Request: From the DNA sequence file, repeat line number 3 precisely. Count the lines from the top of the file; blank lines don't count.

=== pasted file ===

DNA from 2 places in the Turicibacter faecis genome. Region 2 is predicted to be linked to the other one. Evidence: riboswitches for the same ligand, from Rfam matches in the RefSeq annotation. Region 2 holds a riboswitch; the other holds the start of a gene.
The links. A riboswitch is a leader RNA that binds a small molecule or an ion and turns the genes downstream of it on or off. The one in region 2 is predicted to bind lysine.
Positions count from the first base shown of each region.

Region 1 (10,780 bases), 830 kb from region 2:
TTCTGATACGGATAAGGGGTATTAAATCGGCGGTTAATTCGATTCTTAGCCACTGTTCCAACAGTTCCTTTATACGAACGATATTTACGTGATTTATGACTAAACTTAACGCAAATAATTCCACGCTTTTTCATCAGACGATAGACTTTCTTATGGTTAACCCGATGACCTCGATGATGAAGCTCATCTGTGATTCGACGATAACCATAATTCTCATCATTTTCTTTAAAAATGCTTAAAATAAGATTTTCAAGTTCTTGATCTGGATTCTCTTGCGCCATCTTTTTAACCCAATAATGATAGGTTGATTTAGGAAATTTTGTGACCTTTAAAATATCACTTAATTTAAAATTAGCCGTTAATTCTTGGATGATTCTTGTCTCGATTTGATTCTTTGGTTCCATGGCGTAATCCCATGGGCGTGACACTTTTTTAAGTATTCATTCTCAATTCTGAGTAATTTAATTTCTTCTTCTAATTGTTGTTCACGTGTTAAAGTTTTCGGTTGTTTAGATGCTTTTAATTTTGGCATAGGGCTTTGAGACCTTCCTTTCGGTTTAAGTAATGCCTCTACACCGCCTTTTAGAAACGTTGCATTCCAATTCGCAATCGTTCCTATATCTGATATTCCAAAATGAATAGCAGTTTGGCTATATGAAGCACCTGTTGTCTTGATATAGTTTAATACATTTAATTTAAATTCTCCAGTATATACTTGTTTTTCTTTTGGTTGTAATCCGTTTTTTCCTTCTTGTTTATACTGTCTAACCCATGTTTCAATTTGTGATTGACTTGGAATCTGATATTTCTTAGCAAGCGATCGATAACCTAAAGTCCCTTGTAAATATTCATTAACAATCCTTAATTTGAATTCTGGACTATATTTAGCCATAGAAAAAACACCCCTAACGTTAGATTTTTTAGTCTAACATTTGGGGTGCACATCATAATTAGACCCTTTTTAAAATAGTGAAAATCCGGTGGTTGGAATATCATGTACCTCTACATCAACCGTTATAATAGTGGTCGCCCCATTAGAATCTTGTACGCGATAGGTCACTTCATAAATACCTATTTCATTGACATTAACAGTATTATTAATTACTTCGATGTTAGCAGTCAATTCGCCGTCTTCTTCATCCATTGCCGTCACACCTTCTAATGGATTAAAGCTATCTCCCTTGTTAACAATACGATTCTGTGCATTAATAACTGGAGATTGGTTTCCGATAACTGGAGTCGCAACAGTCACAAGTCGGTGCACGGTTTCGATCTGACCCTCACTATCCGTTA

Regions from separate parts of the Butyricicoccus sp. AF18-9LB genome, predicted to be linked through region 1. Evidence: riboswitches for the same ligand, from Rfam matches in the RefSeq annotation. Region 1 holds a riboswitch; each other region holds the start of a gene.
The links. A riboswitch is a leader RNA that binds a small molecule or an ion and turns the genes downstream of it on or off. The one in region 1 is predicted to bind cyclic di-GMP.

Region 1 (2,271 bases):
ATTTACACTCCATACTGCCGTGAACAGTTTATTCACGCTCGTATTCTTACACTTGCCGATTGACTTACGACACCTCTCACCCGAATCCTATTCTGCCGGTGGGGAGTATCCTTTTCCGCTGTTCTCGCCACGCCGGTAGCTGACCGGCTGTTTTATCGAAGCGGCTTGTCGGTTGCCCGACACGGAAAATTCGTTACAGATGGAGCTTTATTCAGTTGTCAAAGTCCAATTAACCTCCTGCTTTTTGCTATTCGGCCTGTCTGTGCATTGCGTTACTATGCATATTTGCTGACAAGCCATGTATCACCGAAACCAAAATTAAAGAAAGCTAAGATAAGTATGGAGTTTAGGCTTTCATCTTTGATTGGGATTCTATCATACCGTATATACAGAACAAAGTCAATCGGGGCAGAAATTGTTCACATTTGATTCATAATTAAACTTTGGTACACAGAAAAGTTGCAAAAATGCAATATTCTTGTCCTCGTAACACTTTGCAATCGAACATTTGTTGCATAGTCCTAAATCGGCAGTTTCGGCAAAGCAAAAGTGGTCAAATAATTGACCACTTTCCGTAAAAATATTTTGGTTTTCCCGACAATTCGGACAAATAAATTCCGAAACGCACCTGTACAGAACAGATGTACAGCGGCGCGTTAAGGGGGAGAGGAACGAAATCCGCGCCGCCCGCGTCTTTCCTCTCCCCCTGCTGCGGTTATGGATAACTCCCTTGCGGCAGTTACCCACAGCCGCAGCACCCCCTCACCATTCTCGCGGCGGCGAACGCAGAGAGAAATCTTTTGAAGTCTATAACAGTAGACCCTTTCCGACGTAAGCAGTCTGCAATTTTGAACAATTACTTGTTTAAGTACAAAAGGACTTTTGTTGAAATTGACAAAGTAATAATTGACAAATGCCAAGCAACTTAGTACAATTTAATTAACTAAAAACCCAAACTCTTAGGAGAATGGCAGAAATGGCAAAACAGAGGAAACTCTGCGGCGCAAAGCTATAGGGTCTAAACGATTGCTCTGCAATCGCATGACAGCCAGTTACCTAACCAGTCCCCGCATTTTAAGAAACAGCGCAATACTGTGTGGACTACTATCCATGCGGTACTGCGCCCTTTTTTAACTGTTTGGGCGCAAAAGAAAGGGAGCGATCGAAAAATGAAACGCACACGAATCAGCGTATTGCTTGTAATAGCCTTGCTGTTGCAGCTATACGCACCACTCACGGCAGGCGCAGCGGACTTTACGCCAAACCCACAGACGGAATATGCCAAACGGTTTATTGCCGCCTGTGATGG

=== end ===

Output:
Positions count from the first base shown of each region.